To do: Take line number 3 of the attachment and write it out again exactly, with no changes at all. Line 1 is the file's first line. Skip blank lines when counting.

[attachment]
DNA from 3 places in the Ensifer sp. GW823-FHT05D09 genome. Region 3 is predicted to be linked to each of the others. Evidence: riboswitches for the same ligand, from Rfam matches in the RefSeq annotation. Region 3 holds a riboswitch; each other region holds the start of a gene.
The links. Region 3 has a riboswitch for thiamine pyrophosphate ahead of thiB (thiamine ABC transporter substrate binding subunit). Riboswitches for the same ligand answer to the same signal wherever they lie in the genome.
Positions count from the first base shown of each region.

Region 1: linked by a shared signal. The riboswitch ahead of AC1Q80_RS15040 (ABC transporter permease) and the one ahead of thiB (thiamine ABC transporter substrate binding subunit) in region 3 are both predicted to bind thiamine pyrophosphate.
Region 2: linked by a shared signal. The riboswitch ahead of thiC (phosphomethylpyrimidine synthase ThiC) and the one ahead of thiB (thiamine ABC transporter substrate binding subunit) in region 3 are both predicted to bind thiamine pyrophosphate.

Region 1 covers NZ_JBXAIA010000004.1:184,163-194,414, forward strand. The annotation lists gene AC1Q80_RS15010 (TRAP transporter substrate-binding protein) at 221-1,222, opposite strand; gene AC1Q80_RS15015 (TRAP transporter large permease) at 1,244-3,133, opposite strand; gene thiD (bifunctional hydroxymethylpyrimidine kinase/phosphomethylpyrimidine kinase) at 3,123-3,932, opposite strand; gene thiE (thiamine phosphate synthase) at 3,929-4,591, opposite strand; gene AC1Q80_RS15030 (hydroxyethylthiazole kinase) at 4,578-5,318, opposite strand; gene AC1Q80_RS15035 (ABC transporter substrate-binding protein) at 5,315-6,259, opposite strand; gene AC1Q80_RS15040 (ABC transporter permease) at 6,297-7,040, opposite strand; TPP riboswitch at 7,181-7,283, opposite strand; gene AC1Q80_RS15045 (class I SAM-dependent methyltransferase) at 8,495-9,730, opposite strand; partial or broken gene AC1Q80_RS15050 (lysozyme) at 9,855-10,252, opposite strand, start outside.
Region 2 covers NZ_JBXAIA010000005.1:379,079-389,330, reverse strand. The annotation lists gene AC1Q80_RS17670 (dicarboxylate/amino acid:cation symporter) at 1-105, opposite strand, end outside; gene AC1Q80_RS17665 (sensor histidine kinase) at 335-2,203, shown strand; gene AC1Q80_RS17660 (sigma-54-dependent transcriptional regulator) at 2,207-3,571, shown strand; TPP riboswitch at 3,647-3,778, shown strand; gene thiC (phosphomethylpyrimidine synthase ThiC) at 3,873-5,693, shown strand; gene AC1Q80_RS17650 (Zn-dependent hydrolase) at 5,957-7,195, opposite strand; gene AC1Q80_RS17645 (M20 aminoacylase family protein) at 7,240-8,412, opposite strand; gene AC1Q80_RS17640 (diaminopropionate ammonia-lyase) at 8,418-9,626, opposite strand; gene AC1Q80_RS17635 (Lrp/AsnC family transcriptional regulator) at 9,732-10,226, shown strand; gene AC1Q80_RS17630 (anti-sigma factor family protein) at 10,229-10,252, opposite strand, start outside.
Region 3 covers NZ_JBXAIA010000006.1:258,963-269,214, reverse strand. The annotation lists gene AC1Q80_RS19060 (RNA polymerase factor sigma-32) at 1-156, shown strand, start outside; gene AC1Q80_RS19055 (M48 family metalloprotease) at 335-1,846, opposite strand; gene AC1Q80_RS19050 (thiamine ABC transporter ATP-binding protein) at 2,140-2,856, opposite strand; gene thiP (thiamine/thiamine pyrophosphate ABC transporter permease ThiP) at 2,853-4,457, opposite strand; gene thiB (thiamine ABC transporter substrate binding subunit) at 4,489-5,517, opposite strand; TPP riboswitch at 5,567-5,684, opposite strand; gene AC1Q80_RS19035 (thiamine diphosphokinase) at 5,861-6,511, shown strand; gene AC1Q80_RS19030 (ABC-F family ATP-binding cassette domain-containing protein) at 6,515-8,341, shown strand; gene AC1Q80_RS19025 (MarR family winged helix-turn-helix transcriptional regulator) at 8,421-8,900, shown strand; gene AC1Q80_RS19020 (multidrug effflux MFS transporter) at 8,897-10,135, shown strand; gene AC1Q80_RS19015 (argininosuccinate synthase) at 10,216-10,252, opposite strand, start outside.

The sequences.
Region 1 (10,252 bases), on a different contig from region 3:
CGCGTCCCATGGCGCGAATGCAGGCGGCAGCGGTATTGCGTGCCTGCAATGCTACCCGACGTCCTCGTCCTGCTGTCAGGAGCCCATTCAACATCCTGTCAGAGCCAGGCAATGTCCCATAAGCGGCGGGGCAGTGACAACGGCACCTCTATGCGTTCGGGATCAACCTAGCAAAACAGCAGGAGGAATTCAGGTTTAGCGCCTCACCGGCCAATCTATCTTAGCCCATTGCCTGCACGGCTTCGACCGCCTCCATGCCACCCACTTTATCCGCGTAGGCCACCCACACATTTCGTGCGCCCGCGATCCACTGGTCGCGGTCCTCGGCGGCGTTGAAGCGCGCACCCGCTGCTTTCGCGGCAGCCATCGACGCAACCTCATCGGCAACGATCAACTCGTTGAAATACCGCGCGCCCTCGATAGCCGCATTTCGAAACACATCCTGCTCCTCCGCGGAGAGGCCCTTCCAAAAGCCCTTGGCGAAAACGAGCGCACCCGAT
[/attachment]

Positions count from the first base shown of each region.